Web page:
Swedish steelmaker SSAB has supplied automotive group Volvo with what is claimed as the world’s first fossil-free steel, produced from iron reduced using 100% hydrogen instead of coal and coke in the process.

The trial delivery was hailed as a step towards a completely fossil-free value chain as part of the HYBRIT (Hydrogen Breakthrough Ironmaking Technology) consortium led by utility Vattenfall that also includes iron mining company LKAB.

Vattenfall didn't specify, whether the electricity used at HYBRIT comes from renewable sources only. A company press official told Recharge that Vattenfall projects usually source their power from the NordPool electricity wholesale market that sells power, which is more than 98% fossil-free, but may contain nuclear power as well next to renewable electricity.

The companies aim to start delivering the steel to the market on an industrial scale starting in 2026.

The consortium in the summer of 2020 started operations on a first pilot plant dedicated to the production of fossil free steel in Luleå, northern Sweden, which Swedish Prime Minister Stefan Löfven at the time described as “the biggest technological leap in the steel industry in 1,000 years.”

Sponge iron produced with the help of hydrogen from the plant has since been used to produce the first steel made with the novel technology.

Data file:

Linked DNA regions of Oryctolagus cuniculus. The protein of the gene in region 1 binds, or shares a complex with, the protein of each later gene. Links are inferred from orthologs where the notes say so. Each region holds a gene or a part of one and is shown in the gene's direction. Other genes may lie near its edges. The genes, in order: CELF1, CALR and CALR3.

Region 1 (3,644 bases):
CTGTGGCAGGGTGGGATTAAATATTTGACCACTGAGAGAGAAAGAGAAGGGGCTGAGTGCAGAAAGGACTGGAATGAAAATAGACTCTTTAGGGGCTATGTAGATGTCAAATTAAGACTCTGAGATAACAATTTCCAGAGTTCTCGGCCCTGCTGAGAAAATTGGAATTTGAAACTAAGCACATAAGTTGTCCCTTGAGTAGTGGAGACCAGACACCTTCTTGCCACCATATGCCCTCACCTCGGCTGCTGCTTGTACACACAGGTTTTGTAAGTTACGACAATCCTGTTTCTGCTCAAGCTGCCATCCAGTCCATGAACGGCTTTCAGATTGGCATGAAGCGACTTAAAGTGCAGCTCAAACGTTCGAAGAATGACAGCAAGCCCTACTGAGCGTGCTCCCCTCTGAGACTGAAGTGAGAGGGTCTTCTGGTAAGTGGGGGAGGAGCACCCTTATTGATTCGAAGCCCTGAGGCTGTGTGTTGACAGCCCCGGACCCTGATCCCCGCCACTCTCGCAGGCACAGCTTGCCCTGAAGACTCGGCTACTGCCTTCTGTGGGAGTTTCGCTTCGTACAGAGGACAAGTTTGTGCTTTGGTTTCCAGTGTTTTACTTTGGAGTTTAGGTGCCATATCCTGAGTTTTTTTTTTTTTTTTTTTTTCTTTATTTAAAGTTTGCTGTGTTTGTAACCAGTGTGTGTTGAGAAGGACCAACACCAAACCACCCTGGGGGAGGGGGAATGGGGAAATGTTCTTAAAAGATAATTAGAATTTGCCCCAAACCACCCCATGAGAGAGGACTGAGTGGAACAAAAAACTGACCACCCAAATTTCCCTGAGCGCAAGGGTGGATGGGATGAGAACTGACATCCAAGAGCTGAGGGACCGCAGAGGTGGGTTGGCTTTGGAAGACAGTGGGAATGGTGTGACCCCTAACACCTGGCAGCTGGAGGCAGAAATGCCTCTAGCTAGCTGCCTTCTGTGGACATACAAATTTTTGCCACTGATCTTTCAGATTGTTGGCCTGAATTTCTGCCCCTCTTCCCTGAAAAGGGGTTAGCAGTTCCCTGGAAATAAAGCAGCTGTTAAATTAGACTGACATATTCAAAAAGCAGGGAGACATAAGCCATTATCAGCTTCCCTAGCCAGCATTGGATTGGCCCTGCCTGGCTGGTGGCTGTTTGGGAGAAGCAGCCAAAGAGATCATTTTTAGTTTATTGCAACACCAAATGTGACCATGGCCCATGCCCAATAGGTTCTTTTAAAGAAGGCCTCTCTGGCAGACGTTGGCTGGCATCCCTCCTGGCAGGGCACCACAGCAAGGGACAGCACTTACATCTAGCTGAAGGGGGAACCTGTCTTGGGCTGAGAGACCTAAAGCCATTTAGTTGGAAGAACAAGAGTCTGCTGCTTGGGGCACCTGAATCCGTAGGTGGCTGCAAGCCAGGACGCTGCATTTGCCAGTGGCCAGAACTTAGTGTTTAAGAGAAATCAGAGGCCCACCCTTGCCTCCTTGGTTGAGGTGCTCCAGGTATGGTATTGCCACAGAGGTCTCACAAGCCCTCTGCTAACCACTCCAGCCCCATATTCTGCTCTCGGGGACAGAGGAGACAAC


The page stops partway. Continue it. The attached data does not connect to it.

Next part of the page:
"We are extremely pleased that our joint HYBRIT project has taken another decisive step forward by enabling SSAB to produce the first fossil-free steel and deliver it to customers," Vattenfall chief executive Anna Borg said at a ceremony in Luleå.

The steel sector is one of the hardest-to-abate industries, and responsible for 7% of global fossil-fuel based CO2 emissions, the International Energy Agency (IEA) said. The agency, however, in a report last year estimated that less than a tenth of steel produced globally will use renewable hydrogen as its energy source by mid-century.

Nevertheless, hydrogen-to-metals projects are proliferating, particularly in Europe, with sector heavy-weights such as Germany’s Salzgitter or Indian-German steel giant Arcelor-Mittal also planning pilot projects, in Germany and Spain respectively.

“The world's first fossil-free steel is not only a major breakthrough for SSAB, it also proves that change is possible and the climate impact of the global steel industry can be significantly reduced,” SSAB CEO Martin Lindqvist said.

“We hope this will inspire others to accelerate the pace of transformation.”

The steelmaker reckons it will be able to reduce the entire CO2 emissions of all of Sweden by 10% and those of Finland by 7%, just by switching to the HYBRIT technology.

But to produce sufficient hydrogen to make SSAB’s current iron and steel production fossil-free would require 15 terawatt hours of fossil-free electricity. For SSAB be able to source those volumes, Sweden must first speed up and simplify the permitting procedures for the expansion of its power grid and electricity production, Vattenfall said.

UPDATES to add that electricity for HYBRIT project may include nuclear power